Tag: "news"

Posted October 13, 2017 by lgonzalez

You may have noticed two new writers at MuniNetworks.org lately. Welcome Christopher Barich and Matt Marcus to the Community Broadband Networks team. Chris and Matt will be contributing to research, writing stories, working on resources, and helping keep up with all the developments in this sphere: 

 

Christopher Barich: Before joining ILSR, he interned with the U.S. Department of State and the Hudson Institute. He is a current MN Army National Guard officer and veteran. Christopher holds a Master’s of Public Policy in Global Public Policy from the Humphrey School of Public Affairs, University of Minnesota.

You can find him on twitter at: @chris_barich

Matthew Marcus: Matthew has a BA in Political Science and International Relations from CUNY Hunter College. Before joining ILSR, he worked as a Communications Associate at Medha Learning Foundation in Lucknow, India. He is a freelance writer, avid music collector, and lover of short fiction.

He’s on twitter at: @matthewmarcus91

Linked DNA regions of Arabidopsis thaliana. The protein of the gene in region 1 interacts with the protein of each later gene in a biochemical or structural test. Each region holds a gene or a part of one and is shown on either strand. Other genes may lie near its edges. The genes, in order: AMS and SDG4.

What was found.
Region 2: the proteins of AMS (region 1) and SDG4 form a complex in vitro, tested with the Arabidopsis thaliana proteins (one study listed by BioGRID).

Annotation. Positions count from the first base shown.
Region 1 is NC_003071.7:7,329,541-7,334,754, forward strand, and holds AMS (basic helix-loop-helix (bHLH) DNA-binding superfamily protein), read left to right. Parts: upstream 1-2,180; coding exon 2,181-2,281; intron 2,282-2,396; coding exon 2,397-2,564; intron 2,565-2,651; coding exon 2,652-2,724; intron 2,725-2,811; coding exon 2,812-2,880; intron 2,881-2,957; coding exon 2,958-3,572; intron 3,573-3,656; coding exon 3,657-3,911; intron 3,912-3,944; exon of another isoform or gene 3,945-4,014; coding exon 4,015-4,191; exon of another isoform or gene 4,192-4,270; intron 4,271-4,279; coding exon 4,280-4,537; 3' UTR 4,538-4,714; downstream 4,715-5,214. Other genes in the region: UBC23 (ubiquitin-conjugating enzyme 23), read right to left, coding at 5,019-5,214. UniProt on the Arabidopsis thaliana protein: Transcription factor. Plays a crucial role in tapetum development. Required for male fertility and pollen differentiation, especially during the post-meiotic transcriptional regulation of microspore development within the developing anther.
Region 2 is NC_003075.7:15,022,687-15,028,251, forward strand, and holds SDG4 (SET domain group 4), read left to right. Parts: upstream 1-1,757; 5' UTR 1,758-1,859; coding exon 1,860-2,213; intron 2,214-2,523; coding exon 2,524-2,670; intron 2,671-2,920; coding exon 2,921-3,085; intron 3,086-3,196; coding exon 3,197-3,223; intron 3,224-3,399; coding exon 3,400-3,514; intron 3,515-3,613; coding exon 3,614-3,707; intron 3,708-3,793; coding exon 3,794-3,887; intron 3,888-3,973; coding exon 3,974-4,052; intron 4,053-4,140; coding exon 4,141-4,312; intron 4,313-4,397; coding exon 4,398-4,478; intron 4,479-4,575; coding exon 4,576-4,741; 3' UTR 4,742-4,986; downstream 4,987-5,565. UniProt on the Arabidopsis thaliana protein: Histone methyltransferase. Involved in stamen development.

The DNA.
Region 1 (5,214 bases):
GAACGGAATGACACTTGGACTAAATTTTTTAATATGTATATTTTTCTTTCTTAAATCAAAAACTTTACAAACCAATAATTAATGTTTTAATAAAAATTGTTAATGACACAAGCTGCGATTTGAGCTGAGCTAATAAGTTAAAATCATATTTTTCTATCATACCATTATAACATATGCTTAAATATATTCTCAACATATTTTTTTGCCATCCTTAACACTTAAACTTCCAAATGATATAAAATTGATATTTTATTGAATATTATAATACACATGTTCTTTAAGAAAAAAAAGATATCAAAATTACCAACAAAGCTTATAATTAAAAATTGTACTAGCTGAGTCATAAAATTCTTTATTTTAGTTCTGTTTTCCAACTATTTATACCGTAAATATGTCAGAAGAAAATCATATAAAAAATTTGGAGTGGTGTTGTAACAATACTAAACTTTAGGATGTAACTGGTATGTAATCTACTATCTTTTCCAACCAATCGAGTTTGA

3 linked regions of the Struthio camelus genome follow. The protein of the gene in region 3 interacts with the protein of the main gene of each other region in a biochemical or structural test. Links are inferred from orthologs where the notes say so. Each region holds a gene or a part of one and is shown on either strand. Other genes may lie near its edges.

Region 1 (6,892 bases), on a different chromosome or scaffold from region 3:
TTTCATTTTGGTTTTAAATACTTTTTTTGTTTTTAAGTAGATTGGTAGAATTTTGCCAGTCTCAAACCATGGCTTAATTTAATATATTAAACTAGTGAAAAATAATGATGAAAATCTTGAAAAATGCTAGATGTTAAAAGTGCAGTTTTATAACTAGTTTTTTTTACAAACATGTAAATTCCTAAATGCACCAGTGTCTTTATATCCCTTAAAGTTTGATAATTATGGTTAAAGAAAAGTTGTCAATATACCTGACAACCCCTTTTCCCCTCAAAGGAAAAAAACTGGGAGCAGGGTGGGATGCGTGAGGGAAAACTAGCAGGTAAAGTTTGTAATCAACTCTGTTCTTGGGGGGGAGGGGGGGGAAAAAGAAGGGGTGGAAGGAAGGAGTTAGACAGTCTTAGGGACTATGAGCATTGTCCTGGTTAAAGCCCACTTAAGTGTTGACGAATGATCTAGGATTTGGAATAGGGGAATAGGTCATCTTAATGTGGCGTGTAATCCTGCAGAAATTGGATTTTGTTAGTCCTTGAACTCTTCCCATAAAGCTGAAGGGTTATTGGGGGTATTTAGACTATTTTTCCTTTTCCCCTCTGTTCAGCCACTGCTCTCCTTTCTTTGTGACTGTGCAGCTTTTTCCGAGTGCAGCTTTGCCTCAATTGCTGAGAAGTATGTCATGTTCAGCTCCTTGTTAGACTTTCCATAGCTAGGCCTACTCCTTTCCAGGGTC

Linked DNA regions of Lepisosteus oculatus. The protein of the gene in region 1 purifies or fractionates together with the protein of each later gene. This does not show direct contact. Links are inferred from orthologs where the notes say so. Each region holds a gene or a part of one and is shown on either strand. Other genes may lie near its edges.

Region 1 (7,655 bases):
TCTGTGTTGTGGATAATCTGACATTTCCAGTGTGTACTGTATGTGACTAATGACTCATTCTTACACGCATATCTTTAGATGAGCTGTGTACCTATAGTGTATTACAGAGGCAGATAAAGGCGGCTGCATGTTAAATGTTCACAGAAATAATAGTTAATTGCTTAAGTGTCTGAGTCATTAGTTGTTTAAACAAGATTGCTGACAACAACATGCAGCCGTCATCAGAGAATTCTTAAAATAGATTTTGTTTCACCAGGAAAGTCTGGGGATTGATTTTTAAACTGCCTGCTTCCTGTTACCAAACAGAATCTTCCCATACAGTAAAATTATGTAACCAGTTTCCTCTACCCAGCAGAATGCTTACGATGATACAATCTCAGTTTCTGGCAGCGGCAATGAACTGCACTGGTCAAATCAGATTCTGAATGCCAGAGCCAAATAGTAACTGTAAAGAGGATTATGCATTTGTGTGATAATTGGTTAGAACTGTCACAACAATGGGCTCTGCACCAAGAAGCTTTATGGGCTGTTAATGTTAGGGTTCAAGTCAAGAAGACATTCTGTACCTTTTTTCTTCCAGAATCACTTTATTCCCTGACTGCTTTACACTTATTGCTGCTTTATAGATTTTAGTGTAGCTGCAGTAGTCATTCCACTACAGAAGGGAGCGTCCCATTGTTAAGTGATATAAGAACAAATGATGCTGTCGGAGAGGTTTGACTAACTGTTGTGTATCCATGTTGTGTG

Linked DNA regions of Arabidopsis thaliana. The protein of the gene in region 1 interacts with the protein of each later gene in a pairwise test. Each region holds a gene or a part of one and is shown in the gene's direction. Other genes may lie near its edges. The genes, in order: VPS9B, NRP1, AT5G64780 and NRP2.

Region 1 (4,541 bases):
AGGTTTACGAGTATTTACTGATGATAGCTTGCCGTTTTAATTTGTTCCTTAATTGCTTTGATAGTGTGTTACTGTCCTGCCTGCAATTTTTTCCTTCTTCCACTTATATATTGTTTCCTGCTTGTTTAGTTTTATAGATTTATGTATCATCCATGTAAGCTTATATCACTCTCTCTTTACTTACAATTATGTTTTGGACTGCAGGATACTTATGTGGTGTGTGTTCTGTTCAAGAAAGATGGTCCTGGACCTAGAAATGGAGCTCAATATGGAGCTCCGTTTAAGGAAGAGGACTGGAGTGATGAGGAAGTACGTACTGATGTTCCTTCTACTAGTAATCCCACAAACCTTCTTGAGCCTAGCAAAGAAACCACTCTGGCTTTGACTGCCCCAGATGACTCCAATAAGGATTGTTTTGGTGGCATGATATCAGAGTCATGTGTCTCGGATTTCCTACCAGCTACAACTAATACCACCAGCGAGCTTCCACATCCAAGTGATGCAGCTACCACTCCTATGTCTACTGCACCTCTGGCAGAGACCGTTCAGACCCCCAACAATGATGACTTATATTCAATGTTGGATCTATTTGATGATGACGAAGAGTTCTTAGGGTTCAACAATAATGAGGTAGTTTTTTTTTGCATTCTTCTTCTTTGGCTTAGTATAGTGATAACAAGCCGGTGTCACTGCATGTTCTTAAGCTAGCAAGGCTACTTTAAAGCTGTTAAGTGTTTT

We feel lucky to have both Christopher and Matthew aboard to help us share the news about publicly owned networks and telecom policy.

Posted June 9, 2017 by htrostle

Journalist Jill Nolin recently dove into the details of electric cooperatives and Internet service in an article for the Thomasville Times-Enterprise in Georgia. Rural electric co-ops offer an avenue for robust rural connectivity that is in keeping with the long-standing rural tradition of self-reliance.

Talking With The Cooperatives

The article features interviews with several local electric cooperatives (EMCs) for their perspective on providing Internet service. Nolin spoke with Blue Ridge Mountain EMC, an electric cooperative that has been offering Internet service for almost ten years.

“Sometimes you have to venture out and do what’s right because your members need you to do it, because they’re demanding you to do it and because it’s the right thing to do. That’s what we did. We ventured out. We didn’t take ‘no’ for an answer,” -- Erik Brinke, Economic Development Director for Blue Ridge Mountain EMC

Nolin explored several possible barriers facing electric cooperatives that want to provide Internet service: from murky legal territory to capital funding. Christopher Mitchell said: